About two weeks ago when I was busier than a one-legged cat in a sandbox, Douglas Trapasso, a Chicago Sommelier/Blogger and TEXSOM alum dropped in on the Texas Wine Drinkers (TWD) Facebook page and laid down a small challenge:
Ok TWD: Make your case. It’s been a month since TEXSOM and I can’t wait to see your state again! But where should I go next? I want to visit some cool wineries and restaurants, as well as work in some tasting and service practice with your talented sommeliers.
Austin, Houston or San Antonio? Make your best case. Ready? Go!
I was coming off the Level 1 Sommelier exam and wrapping up a move, either of which is sufficient to knock a gal out flat, and so when all my Austin and Houston buddies lined up on the side of the Hill Country, my lackadaisical response was pretty much, “Ditto.”
Not so fast, ya’ll. The wine gauntlet has been slapped across my sleepy Dallas face, and I’m about to get all bowed up here and make the case for my hometown. I’m going to give you, Doug, and all the other would-be Texas Wine Touristas Ten Reasons Why You need to Visit Dallas:
- Many fine wineries and tasting rooms. Here is a small sampling of the fabulous wineries you will find within a 50 mile radius of Dallas-Fort Worth, in no particular order: Times Ten Cellars, Cross Timbers, D’vine Wine, Sloan & Williams, Su Vino, 96° West, and Sweet Springs. And that’s not even including the Messina Hof winery about to open over in Grapevine this December.
- Cozy, boutique-y type hotels where you can wrap yourself in terry cloth and dawdle in the lap of luxury after a long day of wine tasting. Two nirvanas that immediately spring to mind are the historic Belmont Hotel (over here in my ‘hood) with its magnificent view of the Dallas skyline, which was just chosen first place in the USA TODAY Readers’ Choice contest for Best International Skyline. Or there’s Hotel ZaZa where you can do some celebrity stalking over a craft cocktail. I also need to mention the Four Seasons because it’s fabulous and home to one of Texas’ Master Sommeliers, James Tidwell (one of the co-founders of TEXSOM).
- Steak, steak, and more steak. I know ya’ll have some fine steak houses up there in Chicago, Doug, but you got nothing over on Dallas. We have Knife, Ser, Nick and Sam’s, Bob’s Steak and Chop House, Pappas Brothers, Chamberlain’s, Del Frisco’s, and Three Forks—if you want to give your Cabernet a dream wedding, marry it up with a thick, juicy, aged rib-eye from any of the preceding. And speaking of celebrity stalking, check out Al Biernat’s, the long-time haunt of many famous Dallasites, from George W. to Angie Harmon.
- Or maybe it’s Texas Barbeque you’re hankering after. You’ll have to get there before they open if you want to avoid the crush, but Pecan Lodge over in Deep Ellum will send you straight to smoke heaven. If you can’t get in there, there’s Lockhart Smokehouse, Slow Bone, or Meshack’s. I know I’m leaving some out, but there are more legendary barbeque joints here than you can shake a fork at.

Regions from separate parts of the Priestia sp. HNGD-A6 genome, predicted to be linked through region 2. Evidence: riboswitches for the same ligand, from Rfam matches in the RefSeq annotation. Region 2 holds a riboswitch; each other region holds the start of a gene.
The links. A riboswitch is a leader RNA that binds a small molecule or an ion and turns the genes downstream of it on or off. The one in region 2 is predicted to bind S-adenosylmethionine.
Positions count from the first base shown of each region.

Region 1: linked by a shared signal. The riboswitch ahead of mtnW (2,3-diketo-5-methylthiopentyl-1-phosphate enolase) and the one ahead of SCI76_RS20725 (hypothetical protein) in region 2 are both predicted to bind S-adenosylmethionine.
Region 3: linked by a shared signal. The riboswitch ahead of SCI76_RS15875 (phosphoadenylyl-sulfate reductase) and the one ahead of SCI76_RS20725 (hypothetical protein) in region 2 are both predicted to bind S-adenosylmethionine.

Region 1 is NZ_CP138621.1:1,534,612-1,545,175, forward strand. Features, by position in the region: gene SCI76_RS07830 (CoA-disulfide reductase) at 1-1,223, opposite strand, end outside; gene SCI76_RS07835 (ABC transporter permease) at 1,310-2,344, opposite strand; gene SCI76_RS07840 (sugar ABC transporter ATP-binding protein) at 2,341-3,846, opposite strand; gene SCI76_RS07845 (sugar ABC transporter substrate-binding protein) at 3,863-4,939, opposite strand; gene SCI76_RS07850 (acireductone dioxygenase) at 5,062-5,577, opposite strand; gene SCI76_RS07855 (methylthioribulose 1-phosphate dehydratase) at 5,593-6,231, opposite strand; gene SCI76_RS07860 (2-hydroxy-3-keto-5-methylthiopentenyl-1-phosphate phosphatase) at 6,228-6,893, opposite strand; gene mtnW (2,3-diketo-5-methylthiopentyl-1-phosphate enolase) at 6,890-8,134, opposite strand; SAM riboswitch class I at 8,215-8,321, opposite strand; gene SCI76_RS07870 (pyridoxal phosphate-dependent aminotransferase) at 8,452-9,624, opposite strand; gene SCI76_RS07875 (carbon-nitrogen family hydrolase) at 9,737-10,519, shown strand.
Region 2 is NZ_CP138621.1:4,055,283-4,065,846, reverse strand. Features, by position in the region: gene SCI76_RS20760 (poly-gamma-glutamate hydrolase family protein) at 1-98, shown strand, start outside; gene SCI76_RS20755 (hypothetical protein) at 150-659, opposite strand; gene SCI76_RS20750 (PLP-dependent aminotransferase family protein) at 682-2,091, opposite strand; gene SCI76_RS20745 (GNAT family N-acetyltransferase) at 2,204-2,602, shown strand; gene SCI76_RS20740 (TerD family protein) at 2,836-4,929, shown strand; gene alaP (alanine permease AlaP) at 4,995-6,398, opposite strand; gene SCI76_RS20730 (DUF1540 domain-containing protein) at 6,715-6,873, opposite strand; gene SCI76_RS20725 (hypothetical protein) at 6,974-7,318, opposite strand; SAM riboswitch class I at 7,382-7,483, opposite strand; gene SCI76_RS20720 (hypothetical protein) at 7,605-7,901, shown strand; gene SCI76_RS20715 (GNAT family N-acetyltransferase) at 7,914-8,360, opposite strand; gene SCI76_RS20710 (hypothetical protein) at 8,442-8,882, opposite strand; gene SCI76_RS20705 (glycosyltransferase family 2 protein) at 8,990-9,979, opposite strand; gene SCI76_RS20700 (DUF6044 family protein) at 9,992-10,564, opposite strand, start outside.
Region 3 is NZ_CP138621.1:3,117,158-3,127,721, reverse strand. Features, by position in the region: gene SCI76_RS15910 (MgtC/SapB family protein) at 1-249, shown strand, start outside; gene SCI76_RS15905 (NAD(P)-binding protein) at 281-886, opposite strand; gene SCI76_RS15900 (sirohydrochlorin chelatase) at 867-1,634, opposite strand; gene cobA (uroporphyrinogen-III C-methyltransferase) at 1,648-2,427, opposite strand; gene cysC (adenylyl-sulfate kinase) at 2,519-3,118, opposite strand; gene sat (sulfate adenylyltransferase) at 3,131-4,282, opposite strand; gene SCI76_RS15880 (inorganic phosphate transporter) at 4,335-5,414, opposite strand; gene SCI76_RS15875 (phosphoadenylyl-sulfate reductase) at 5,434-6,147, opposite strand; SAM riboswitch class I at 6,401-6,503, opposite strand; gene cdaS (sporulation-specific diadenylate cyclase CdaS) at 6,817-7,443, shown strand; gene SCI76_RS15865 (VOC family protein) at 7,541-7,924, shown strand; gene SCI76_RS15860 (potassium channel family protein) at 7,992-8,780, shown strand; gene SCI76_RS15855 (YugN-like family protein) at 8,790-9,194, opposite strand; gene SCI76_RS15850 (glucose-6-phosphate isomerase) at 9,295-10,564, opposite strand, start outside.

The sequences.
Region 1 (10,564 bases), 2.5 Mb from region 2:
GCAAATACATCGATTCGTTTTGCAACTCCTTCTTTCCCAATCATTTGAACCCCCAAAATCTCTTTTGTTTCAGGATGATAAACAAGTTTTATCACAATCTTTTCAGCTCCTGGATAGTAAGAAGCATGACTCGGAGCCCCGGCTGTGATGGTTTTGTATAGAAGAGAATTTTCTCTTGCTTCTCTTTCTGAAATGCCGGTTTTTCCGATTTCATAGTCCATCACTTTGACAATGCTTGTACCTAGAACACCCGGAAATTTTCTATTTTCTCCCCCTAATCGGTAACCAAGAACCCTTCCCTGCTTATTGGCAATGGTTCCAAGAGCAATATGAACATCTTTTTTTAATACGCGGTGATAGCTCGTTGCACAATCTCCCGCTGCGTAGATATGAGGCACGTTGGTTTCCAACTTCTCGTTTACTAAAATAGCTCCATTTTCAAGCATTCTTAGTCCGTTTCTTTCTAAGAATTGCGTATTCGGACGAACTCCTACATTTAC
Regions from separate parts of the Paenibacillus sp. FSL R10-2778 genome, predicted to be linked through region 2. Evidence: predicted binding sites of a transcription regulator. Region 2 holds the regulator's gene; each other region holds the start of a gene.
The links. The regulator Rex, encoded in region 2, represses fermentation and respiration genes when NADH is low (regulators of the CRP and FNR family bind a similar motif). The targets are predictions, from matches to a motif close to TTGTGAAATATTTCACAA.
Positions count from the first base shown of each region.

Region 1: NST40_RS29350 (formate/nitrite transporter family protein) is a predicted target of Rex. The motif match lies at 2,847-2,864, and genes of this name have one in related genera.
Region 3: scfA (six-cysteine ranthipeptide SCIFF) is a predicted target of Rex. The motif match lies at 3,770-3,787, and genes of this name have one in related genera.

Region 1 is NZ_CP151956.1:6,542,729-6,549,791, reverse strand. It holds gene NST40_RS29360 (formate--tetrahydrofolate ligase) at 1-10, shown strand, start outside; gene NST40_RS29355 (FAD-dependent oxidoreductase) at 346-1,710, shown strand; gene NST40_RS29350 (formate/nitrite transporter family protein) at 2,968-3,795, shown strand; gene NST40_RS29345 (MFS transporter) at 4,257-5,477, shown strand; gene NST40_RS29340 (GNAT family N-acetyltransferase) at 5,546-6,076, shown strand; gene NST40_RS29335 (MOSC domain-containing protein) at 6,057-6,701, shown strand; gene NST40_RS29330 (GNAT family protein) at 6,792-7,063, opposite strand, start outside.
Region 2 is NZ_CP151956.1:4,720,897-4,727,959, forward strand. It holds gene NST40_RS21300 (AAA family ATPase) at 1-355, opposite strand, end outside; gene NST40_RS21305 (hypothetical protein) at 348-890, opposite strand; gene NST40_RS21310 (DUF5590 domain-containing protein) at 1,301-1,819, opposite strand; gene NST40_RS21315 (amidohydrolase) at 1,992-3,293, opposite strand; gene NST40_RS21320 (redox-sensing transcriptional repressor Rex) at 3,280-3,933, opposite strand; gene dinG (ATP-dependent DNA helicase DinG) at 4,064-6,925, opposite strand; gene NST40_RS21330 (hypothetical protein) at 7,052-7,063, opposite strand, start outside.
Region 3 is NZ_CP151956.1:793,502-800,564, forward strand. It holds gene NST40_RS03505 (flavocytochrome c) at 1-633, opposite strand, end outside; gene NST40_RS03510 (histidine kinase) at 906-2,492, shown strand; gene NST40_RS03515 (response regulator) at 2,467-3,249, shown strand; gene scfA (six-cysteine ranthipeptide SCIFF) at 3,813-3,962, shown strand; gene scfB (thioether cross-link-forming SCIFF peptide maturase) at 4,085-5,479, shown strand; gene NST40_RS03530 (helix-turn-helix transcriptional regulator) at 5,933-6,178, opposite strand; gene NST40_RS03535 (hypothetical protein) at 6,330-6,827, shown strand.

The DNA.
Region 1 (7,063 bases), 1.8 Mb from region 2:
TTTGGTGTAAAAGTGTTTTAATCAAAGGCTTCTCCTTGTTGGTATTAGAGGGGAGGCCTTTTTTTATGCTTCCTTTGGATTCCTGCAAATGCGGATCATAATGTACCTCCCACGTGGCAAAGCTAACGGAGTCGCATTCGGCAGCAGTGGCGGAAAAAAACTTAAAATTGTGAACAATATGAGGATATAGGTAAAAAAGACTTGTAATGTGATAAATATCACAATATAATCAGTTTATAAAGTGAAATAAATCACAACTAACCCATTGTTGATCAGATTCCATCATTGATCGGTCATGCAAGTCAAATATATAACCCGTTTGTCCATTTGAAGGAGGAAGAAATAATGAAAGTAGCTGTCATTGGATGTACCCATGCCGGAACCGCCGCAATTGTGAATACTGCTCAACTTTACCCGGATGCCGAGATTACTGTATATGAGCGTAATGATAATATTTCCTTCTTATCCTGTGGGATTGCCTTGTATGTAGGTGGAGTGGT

- Where there’s wine, there must also be music. Oh, sure, Austin is the Texas music capital, but the pickings are pretty darned good around here, what with Poor David’s Pub, the Granada, the Kessler Theater, and South Side Ballroom. If you want to go highbrow, there’s the Meyerson Symphony Center and the AT&T Performing Arts Center.
- McKinney Avenue in Uptown Dallas. This is the place for a great pub crawl with plenty of beautiful people decorating the sidewalks and cafes for your viewing pleasure.
- Trinity Groves, a funky restaurant and retail area dedicated to cultivating chefs and local cuisine. You could start here, and then cross the bridge over into the Uptown/McKinney Avenue vicinity.
- World class art museums. The Dallas Museum of Art is free every day to the general public, and it’s just down the way from the Nasher Sculpture Center and the Trammell Crow Asian Art Museum. And while Fort Worth may be our smaller neighbor to the west, they have a stunning line up in their Cultural District with the Kimbell, the Amon Carter, and the Modern.
- Perot Museum of Nature and Science. Not into art? Maybe you’d prefer to geek out here. The striking building design by Morphosis Architects is worth a gander all on its own.
- Bishop Arts District. You know I have to put in a plug for my favorite place in all of Dallas, where you can get anything from tacos to vintage clothing. Be prepared to overindulge at Cretia’sTreats and/or Dude Sweet Chocolate, the best spots in all of Texas to sink into a sugar coma.
So, there you have it! It might have taken me awhile to get back to you, but if you haven’t bought that ticket, Doug, here’s new information for you.
Photo by Clay Coleman